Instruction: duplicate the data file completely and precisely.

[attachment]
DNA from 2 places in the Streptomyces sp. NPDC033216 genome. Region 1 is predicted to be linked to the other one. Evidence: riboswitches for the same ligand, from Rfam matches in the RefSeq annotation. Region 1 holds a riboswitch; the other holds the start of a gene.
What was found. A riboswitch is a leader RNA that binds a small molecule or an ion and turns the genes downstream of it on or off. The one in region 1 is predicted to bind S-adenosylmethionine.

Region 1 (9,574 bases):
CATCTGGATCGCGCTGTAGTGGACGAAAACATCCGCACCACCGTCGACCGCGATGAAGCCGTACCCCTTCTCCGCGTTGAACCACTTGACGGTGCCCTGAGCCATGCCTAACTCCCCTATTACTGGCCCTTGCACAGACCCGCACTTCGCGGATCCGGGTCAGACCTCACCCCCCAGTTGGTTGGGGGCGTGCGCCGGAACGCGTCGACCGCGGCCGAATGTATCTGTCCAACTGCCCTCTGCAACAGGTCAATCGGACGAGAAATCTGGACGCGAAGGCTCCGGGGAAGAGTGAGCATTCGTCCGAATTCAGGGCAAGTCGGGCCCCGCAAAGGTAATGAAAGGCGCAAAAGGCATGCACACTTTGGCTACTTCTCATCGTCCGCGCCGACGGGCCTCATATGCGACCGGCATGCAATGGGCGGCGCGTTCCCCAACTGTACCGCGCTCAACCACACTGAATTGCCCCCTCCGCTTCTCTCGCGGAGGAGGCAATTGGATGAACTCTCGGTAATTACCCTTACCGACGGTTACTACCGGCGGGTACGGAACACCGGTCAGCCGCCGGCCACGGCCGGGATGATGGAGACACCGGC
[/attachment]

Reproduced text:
DNA from 2 places in the Streptomyces sp. NPDC033216 genome. Region 1 is predicted to be linked to the other one. Evidence: riboswitches for the same ligand, from Rfam matches in the RefSeq annotation. Region 1 holds a riboswitch; the other holds the start of a gene.
What was found. A riboswitch is a leader RNA that binds a small molecule or an ion and turns the genes downstream of it on or off. The one in region 1 is predicted to bind S-adenosylmethionine.

Region 1 (9,574 bases):
CATCTGGATCGCGCTGTAGTGGACGAAAACATCCGCACCACCGTCGACCGCGATGAAGCCGTACCCCTTCTCCGCGTTGAACCACTTGACGGTGCCCTGAGCCATGCCTAACTCCCCTATTACTGGCCCTTGCACAGACCCGCACTTCGCGGATCCGGGTCAGACCTCACCCCCCAGTTGGTTGGGGGCGTGCGCCGGAACGCGTCGACCGCGGCCGAATGTATCTGTCCAACTGCCCTCTGCAACAGGTCAATCGGACGAGAAATCTGGACGCGAAGGCTCCGGGGAAGAGTGAGCATTCGTCCGAATTCAGGGCAAGTCGGGCCCCGCAAAGGTAATGAAAGGCGCAAAAGGCATGCACACTTTGGCTACTTCTCATCGTCCGCGCCGACGGGCCTCATATGCGACCGGCATGCAATGGGCGGCGCGTTCCCCAACTGTACCGCGCTCAACCACACTGAATTGCCCCCTCCGCTTCTCTCGCGGAGGAGGCAATTGGATGAACTCTCGGTAATTACCCTTACCGACGGTTACTACCGGCGGGTACGGAACACCGGTCAGCCGCCGGCCACGGCCGGGATGATGGAGACACCGGC